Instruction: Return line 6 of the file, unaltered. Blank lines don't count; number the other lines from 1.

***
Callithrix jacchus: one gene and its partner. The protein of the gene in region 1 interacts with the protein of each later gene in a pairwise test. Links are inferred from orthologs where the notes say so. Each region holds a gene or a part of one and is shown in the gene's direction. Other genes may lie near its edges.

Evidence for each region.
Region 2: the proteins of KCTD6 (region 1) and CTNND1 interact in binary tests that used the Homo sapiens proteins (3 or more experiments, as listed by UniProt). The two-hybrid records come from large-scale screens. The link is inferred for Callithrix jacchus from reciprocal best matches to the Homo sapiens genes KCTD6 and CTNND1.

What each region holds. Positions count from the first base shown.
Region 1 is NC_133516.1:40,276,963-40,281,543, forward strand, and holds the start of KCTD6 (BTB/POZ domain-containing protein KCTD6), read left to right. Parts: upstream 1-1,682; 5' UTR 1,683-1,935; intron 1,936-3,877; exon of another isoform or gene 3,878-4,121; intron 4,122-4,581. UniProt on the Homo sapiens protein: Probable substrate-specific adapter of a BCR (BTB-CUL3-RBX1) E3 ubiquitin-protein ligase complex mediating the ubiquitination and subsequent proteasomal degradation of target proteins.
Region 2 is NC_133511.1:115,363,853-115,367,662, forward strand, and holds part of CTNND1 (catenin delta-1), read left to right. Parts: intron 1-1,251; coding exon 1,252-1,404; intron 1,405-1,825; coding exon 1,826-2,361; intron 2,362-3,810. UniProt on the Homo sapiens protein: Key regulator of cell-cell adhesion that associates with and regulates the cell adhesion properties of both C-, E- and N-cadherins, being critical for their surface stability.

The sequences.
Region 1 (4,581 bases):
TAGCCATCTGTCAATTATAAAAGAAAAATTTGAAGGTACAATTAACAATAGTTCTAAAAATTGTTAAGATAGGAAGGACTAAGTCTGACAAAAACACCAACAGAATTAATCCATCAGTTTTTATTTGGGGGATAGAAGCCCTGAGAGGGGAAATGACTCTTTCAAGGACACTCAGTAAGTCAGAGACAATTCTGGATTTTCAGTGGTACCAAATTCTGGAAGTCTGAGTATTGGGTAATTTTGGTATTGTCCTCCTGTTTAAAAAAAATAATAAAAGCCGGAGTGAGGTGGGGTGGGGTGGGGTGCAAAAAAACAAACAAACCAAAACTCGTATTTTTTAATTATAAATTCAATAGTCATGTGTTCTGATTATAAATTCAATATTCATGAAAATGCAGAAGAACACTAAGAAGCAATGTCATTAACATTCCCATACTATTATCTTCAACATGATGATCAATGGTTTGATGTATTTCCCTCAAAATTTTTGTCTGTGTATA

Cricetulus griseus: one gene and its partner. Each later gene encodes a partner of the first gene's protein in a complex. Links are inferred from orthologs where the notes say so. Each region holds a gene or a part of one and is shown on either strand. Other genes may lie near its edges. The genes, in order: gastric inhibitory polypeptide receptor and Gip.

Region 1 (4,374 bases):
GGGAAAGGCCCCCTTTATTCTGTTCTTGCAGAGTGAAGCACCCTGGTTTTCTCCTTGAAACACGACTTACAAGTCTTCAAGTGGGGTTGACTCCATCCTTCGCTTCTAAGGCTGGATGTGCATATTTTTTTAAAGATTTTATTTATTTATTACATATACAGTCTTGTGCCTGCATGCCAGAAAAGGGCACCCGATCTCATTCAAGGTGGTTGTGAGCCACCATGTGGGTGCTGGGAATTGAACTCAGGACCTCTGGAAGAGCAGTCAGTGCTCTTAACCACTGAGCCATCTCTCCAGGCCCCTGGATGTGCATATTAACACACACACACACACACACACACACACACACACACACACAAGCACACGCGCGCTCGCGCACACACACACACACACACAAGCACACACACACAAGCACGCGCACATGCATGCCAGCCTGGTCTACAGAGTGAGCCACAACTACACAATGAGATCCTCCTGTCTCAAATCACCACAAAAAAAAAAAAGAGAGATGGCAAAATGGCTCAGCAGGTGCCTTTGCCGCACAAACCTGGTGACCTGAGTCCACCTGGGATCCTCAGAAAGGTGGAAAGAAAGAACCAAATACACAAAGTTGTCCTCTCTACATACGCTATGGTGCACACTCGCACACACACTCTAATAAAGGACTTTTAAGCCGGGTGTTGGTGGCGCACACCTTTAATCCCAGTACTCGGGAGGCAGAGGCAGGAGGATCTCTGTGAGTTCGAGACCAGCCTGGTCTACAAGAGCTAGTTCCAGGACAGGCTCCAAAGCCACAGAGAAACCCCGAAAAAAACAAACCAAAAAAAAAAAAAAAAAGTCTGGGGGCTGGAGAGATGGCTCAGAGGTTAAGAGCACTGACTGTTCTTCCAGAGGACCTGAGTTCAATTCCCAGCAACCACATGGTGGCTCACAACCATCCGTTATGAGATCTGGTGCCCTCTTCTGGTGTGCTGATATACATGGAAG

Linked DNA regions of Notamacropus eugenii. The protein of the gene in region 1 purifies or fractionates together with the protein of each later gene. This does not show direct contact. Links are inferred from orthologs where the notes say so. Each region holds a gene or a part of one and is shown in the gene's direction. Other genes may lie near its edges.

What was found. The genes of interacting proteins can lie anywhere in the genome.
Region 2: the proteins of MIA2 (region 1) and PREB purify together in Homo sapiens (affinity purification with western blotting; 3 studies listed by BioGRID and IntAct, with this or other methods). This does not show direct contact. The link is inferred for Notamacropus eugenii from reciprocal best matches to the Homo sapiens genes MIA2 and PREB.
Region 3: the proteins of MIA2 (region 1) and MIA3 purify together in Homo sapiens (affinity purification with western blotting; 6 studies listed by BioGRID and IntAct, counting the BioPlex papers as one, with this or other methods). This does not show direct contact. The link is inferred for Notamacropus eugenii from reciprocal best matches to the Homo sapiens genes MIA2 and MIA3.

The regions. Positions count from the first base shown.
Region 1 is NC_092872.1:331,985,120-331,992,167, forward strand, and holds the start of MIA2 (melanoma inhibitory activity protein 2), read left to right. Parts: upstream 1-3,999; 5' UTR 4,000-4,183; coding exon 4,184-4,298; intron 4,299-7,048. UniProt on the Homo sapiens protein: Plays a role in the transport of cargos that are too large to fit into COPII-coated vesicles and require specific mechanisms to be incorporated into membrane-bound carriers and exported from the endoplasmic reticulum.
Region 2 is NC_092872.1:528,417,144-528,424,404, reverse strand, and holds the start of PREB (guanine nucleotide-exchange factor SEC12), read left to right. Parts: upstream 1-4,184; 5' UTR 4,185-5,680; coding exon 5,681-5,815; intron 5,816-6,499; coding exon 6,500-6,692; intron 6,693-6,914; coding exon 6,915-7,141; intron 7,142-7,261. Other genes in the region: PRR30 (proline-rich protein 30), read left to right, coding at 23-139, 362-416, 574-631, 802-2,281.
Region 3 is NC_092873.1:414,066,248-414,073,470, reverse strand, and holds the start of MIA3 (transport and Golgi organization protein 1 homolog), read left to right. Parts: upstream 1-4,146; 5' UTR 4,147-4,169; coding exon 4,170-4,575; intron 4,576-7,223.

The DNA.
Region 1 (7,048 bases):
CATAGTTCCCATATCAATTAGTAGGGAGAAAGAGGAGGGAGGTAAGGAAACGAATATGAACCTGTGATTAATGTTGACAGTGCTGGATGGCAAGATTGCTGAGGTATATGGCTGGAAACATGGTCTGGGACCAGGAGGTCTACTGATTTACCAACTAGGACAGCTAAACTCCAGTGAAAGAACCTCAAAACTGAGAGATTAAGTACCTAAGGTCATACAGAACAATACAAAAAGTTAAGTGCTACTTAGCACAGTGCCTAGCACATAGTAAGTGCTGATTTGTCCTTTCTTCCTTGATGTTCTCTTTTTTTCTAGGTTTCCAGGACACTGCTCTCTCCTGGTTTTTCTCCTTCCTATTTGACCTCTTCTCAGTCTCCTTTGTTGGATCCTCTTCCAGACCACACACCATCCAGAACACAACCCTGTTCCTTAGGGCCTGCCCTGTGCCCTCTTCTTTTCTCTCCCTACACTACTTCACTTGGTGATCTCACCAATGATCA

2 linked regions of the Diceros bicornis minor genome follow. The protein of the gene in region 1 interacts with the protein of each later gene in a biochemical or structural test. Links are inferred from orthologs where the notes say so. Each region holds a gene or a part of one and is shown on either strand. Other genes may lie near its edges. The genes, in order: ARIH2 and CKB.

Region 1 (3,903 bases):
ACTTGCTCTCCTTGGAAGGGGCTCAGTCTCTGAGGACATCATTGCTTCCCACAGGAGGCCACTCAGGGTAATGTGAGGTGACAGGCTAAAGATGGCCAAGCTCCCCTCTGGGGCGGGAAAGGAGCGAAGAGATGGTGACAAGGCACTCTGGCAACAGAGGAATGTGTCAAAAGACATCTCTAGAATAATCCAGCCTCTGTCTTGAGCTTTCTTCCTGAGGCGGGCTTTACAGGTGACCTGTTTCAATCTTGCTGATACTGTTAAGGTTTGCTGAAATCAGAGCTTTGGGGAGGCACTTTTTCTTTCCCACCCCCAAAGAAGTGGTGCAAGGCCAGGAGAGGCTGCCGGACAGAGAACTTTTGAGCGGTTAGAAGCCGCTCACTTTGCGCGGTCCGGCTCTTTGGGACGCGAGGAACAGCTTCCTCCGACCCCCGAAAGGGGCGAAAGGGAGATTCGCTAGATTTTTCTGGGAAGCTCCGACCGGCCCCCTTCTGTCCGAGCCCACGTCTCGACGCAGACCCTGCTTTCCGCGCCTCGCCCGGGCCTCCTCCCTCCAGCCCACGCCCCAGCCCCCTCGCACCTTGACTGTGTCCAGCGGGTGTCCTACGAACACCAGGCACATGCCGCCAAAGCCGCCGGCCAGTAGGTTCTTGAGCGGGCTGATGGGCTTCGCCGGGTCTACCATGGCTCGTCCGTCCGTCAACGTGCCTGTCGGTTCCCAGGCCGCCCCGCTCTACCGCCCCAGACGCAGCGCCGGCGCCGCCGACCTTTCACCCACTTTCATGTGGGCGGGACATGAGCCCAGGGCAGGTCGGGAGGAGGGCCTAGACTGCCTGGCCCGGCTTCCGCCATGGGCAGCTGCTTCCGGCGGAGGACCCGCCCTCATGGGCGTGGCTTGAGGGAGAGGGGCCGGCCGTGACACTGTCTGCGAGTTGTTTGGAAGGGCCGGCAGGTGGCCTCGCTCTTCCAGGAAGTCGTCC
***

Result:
Region 2 is NC_133511.1:115,363,853-115,367,662, forward strand, and holds part of CTNND1 (catenin delta-1), read left to right. Parts: intron 1-1,251; coding exon 1,252-1,404; intron 1,405-1,825; coding exon 1,826-2,361; intron 2,362-3,810. UniProt on the Homo sapiens protein: Key regulator of cell-cell adhesion that associates with and regulates the cell adhesion properties of both C-, E- and N-cadherins, being critical for their surface stability.